Alternatively, the promoter can make a confidential disclosure to the market regulator and thereafter the regulator can take a call on whether the information is required to be publicly disclosed through the issuer’s prospectus. But, whether the promoter can make such confidential disclosure is again contingent on the law applicable to foreign action and if prior permission is required for such disclosure.
The Regulations do empower the market regulator to relax their strict enforcement. However, it remains to be seen whether the regulator would be willing to exercise the power to exempt disclosures of foreign actions as raised at present. It is important to note that the market regulator has held that the disclosure requirements under the Regulations are mandatory in nature and the issuer, the bankers to the issue and other prescribed entities need to make a declaration along with the prospectus that they have complied with the disclosure requirements contained in the Regulation.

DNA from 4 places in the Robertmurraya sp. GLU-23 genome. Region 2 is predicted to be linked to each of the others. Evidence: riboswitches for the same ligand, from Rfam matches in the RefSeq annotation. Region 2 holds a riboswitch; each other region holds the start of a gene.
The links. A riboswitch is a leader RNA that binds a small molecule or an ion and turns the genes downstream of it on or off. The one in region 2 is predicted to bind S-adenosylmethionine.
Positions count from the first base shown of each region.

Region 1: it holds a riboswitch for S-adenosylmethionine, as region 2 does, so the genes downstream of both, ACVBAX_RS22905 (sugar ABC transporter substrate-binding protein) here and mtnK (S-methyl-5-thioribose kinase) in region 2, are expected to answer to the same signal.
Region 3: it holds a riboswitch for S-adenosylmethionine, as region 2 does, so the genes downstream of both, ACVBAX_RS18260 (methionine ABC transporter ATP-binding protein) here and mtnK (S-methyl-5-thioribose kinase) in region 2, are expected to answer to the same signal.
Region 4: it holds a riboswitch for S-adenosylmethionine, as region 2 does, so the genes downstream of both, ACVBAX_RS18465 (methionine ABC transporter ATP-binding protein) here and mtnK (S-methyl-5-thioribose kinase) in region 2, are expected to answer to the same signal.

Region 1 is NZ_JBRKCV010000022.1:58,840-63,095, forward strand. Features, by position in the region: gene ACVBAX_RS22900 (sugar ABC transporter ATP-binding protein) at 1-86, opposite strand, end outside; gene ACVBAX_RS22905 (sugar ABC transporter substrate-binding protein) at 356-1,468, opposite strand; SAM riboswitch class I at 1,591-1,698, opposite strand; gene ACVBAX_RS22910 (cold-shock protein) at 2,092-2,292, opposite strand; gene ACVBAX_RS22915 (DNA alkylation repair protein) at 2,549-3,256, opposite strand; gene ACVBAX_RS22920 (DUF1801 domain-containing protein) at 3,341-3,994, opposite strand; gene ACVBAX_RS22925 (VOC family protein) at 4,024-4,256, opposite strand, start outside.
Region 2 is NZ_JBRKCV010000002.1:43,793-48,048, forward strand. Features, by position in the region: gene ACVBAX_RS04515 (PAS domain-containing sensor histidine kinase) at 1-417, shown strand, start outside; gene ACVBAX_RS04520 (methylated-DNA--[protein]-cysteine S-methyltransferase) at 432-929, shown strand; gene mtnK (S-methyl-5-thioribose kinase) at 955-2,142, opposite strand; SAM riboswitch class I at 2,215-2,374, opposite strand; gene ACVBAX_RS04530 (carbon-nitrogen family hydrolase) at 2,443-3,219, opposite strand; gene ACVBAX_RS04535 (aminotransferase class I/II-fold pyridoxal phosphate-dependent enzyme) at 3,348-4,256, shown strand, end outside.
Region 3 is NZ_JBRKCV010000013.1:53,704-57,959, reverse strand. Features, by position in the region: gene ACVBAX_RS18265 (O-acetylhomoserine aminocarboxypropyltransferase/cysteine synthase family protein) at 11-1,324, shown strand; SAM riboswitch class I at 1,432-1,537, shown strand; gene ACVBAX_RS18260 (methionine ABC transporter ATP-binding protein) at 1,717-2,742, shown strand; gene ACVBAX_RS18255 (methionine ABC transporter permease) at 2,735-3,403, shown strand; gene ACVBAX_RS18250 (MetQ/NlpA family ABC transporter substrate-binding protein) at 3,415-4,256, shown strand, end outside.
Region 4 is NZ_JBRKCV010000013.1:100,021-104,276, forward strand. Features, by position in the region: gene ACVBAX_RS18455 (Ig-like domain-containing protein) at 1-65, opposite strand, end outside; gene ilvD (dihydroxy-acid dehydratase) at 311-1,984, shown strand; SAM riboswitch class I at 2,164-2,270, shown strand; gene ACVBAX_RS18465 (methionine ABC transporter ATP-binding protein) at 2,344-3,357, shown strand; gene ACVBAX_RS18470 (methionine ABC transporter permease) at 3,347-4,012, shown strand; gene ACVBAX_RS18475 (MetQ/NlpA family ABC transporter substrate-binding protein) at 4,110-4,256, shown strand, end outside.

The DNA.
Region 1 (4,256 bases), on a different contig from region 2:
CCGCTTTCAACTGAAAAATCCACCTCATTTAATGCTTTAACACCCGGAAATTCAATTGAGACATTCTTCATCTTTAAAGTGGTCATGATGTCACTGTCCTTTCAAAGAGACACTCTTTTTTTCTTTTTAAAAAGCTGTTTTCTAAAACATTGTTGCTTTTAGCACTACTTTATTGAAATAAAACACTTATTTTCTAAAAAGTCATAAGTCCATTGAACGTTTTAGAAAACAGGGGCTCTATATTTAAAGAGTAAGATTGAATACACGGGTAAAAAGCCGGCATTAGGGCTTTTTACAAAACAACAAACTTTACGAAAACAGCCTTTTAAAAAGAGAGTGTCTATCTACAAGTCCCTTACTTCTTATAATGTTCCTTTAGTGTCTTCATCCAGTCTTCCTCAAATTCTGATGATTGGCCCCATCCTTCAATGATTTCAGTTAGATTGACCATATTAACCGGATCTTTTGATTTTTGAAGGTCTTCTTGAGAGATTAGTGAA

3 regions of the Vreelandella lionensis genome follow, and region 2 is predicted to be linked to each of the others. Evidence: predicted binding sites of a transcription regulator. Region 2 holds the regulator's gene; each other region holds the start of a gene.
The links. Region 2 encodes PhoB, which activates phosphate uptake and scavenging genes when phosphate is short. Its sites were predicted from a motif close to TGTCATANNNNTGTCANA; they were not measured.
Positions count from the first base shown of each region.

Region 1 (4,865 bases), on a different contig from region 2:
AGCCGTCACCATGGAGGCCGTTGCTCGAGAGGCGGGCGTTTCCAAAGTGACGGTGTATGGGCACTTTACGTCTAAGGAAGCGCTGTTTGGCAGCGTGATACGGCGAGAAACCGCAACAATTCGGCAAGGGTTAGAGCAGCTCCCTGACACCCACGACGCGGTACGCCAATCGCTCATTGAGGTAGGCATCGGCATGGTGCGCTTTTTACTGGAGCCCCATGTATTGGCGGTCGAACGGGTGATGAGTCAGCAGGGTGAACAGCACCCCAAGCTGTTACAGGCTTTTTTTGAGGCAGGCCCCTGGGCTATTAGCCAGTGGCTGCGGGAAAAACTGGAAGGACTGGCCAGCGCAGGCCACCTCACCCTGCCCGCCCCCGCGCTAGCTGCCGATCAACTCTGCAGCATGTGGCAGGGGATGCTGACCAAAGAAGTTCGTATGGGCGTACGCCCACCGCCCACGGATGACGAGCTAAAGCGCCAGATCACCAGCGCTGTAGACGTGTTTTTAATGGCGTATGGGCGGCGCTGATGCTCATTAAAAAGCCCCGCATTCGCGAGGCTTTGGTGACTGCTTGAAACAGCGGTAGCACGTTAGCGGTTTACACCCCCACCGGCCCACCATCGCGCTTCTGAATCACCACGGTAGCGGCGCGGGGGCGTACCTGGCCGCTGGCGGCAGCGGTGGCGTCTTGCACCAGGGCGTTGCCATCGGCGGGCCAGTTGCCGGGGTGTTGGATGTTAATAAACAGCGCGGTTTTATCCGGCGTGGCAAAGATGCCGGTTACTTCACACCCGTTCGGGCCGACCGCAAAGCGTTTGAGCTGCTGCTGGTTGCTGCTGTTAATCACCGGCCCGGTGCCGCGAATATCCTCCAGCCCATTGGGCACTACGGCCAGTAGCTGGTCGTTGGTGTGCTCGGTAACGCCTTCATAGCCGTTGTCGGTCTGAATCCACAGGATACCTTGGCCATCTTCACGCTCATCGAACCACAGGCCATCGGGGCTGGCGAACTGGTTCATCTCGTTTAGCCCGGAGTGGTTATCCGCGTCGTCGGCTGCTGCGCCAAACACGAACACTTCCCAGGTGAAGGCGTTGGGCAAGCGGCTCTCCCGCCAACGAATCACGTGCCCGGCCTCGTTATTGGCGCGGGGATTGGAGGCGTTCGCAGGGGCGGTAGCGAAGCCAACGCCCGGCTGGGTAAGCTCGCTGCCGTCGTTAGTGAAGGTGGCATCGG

The decision that the market regulator and lawyers working on the issue have to take is whether disclosure of such an action is so important for the investor that it would alter the total mix of information available to the market in such a way that the investment decision could be influenced by the disclosure. The answer to this question would reveal how far the market regulator would be willing to provide an exemption from the strict and wide ambit of the disclosure requirement or whether a confidential disclosure to the regulator would be permissible and whether the suggested risk statement would be sufficient to overcome the lack of information with the issuer so that the issuer is not exposed to an action by the market regulator in future.
- Nikunj Agarwal